So as usual the Boomers got their wish and moved onto little 5-10 acre plots outside of the cities and built 3,000 sf boxes and planted a horse in the lawn for decoration. For little town fans like me they did some good things including adding to the rural tax base, which improves schools and infrastructure of all kinds. But as far as supporting any of the local businesses in the small towns they moved near, beyond the gas n go at the onramp to the interstate I doubt there was much impact.

But now that we've entered a period where the price of gasoline seems to be stuck above $2.50 I wonder if those folks will start shopping a little closer to home? That would be the idea situation for the small town, commuters carpooling to the city for employment but spending their paychecks at home and building up their local economy.

Today's Farm News
by Pops

Small Farm Mobbed!

Farm o'the Day:

*1 Residential Preferences and Population Distribution 1973


Small Farming IS Diversified Farming

I do outside chores for a neighboring dairy in trade for their bull calves. We raise the little buggers on the bottle and then get them up to a size to sell as feeders usually around 400-500 pounds.

Now this isn't nearly as pastorally photogenic as frisky calves frolicking around their mommas on a pretty meadow but on a small farm of 40 acres like ours, making very much moola as a cow/calf operation is hard. You must feed momma the whole while she is pregnant and nursing a calf to weaning age. The net effect is you are feeding 1,200 pounds of cow/calf to nourish a 200# calf. Once our calves are on the pasture we can feed 5 with the same amount of grass as one cow/calf pair.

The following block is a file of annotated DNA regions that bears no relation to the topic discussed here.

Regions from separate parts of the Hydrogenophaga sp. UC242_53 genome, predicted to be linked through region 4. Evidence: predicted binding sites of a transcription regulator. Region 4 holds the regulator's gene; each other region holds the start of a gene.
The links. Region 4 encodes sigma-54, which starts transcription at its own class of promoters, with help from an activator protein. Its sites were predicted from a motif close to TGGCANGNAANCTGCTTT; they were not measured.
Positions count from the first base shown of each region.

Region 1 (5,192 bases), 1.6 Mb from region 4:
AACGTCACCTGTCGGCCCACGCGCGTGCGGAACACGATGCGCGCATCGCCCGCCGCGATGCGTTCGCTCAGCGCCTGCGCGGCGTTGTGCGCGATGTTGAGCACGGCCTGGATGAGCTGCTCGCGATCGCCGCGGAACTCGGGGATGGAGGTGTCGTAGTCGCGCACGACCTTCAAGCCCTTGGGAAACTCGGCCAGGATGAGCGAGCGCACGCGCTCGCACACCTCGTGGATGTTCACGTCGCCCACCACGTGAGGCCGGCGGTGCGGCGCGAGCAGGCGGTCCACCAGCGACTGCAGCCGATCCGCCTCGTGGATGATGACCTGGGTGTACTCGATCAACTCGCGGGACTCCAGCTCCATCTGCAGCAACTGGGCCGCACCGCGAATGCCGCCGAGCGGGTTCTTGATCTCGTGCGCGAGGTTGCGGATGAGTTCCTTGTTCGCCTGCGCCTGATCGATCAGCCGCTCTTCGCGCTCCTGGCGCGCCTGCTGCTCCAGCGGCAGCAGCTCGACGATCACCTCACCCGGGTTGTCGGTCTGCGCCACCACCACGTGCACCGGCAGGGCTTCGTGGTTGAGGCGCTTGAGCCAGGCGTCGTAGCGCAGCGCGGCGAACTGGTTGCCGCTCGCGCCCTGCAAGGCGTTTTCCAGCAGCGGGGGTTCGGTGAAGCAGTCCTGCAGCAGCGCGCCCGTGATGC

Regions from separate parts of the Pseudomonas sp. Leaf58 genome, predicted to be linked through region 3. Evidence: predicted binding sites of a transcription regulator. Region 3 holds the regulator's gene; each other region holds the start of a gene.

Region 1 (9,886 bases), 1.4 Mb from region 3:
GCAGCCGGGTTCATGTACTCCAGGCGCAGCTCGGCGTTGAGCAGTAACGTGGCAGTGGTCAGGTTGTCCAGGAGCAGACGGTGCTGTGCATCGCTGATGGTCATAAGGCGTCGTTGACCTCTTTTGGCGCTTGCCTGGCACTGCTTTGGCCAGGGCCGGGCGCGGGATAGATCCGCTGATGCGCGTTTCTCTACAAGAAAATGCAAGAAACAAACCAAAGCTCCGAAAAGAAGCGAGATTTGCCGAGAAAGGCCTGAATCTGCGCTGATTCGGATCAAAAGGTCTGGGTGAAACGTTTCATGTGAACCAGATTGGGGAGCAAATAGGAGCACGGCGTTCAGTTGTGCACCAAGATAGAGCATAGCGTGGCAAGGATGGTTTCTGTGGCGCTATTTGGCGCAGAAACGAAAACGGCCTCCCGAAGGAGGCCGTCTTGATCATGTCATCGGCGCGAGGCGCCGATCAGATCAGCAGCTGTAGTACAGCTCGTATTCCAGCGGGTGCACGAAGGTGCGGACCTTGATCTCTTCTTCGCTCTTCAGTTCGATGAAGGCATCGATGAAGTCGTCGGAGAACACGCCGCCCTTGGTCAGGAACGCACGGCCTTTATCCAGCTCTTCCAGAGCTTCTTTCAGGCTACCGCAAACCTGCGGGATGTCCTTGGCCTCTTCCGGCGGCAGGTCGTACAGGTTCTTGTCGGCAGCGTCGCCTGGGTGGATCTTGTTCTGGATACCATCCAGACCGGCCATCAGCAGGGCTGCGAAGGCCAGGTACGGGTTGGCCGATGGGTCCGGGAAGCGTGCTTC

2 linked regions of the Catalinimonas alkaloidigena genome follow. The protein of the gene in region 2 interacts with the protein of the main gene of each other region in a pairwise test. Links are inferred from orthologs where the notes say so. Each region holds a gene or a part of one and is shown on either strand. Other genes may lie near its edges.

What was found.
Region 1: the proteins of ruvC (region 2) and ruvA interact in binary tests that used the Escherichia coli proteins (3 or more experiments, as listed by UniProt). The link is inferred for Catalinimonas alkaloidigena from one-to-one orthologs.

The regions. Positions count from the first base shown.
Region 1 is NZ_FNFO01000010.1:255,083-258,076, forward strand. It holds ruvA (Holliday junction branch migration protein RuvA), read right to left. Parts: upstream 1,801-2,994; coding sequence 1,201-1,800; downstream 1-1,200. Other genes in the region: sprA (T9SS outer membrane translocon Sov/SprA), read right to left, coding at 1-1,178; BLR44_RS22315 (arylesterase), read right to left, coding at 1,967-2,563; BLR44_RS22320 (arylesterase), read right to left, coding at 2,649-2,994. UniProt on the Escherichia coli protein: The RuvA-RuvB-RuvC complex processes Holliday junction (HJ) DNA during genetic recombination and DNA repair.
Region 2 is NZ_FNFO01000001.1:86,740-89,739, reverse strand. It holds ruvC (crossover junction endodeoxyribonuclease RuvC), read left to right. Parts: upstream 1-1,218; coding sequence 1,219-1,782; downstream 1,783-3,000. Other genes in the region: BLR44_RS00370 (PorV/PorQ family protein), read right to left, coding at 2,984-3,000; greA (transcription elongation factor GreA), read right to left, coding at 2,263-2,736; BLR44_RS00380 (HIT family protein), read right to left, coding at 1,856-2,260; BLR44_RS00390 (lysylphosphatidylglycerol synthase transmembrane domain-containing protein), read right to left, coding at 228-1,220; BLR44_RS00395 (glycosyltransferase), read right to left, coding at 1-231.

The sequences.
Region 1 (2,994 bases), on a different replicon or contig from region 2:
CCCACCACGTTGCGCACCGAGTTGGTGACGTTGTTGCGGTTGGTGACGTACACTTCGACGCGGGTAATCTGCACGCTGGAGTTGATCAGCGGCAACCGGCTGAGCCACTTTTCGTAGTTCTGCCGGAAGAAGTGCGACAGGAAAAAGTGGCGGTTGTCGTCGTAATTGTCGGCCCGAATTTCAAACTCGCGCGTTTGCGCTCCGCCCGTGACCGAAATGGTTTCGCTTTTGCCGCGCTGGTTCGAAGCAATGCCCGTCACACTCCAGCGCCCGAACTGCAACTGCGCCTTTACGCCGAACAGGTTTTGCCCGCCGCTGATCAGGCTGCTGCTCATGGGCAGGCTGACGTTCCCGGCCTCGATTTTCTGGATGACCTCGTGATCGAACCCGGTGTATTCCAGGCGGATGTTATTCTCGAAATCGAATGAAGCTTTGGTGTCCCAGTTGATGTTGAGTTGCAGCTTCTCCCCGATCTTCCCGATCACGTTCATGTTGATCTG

Raising bottle calves entails 6-8 weeks of bottle feeding, then transitioning to grains and hay and only after several months to grass. They are kept in single hutches for a couple of weeks to get used to the bottle and so we can keep a good eye on them.

The first big challenges to their young immune system comes at around 2 weeks as the passive immunity they received from the colostrum collected from their mothers in the first days after birth begins to wear off. Once they are starting to eat grains we put them in groups of 5 and continue feeding milk replacer. Finally at around 6 to 8 weeks and once they are eating grain well and starting to pay attention to hay they are weaned.

But the truth of raising bottle calves in any number is that poop happens! Mix in some spilled hay and bedding of whatever kind and what you have is the makings of some fine compost. Of course w that is black gold for market farmers. Our tight, silty loam soil can use all the loosening compost we can pour on. We follow organic rules for hot composting but still always let it mellow the required time before applying to crops: from raw manure to harvest - 120 days for ground contact crops like carrots and 90 for above ground crops.

So in just that little chain there is labor trade, cattle ranching, hay farming and market gardening. The best part is the fertility from the hay and feed concentrates brought on the farm for the most part stay here, cattle use very little of what they eat - and heaven knows I don't sell enough vegetables to export much fertility!



Have you heard the saying "It's never to early to plant the first time"?

I got off to a good start here last year (at least as far as posting regularly) but then became sidetracked - ran-off-the-rails is closer to the truth, so I'm going to start over. I'm going to try mixing in more of what we're doing along with my observations as to why I think the rebirth of small farming is important.

Next time I'll let you in on my dirty little secret: I have more unfinished projects than I can count.

Today's Farm News
by Pops
Hoop House Grants

Farm-Blog o'the Day:
Freshman Farmer